INFRARED REMOTE SENSING STUDIES OF MARS ANALOG SITES AT THE NEVADA TEST SITE AND THE CHINA LAKE NAVAL AIR WEAPONS STATION
Instrumentation. An imaging capability is needed in order to correlate variations in surface texture with spectral signatures, and thereby to learn how to accurately interpret composition from the observed signatures. However, few studies of Mars analog sites exist that use thermal infrared imaging spectrometers. We use two primary imaging spectrometers: (1) the airborne "SEBASS" imaging spectrometer, which measures 2.5-5 and 7.5-12.5 microns in 256 bands; and (2) the ground-based "RamVan" imaging spectrometer (7.5-12.5 micron range in 181 bands).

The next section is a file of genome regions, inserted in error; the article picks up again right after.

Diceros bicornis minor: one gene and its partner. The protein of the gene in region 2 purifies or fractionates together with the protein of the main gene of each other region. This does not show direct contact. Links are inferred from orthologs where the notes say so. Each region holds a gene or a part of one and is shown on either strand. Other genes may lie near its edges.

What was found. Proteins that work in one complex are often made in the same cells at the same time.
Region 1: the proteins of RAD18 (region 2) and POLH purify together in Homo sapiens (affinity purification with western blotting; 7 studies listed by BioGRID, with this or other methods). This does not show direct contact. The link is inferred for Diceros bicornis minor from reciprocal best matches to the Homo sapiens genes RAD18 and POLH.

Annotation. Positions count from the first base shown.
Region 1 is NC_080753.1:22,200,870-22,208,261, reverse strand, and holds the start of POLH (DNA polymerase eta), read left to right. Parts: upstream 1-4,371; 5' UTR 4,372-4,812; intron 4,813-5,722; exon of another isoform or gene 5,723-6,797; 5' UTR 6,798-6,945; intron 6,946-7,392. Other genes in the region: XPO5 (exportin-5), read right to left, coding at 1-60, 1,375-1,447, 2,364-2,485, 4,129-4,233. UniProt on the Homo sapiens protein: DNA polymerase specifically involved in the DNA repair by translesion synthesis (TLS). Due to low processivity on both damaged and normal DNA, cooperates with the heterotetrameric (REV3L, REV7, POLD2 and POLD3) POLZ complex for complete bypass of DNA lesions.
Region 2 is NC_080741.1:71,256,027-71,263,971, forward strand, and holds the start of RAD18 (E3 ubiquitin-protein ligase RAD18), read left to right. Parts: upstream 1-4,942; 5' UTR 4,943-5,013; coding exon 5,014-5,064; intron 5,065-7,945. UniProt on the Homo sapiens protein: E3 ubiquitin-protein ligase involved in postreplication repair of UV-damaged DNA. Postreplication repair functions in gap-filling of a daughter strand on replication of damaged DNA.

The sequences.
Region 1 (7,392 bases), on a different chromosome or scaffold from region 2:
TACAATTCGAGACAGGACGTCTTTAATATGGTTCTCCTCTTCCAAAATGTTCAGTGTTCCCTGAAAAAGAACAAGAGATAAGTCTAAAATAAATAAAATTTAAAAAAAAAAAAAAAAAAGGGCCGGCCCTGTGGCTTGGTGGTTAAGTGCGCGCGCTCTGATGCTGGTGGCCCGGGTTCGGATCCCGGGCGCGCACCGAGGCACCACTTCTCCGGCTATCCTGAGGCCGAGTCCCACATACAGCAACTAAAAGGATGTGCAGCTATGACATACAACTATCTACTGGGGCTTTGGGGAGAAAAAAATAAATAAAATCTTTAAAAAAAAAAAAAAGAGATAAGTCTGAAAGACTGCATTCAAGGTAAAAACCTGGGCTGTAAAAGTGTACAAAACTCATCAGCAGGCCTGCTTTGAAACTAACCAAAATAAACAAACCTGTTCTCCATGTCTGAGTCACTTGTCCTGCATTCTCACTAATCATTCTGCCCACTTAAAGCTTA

Nevada Test Site (NTS). Fresh, small craters expose near-surface materials for identification, which is of particular interest in the hunt for near-surface water activity on Mars. Manmade explosions created numerous craters at the NTS. The relatively small size of NTS craters mimics what a rover might be expected to study on Mars. In addition, controlled access has preserved the NTS craters relatively undisturbed. Our thermal infrared, hyperspectral airborne and ground-based images of NTS craters provide a unique view of these Mars analog sites.
China Lake. The Coso hot springs are within the China Lake Naval Air Weapons Station, California. As with the NTS, controlled access has kept the hot springs relatively undisturbed. Detection of hot spring localities on Mars, if they existed, are highly desired. The RamVan and SEBASS data sets provide unique resources to study how to detect the associated materials.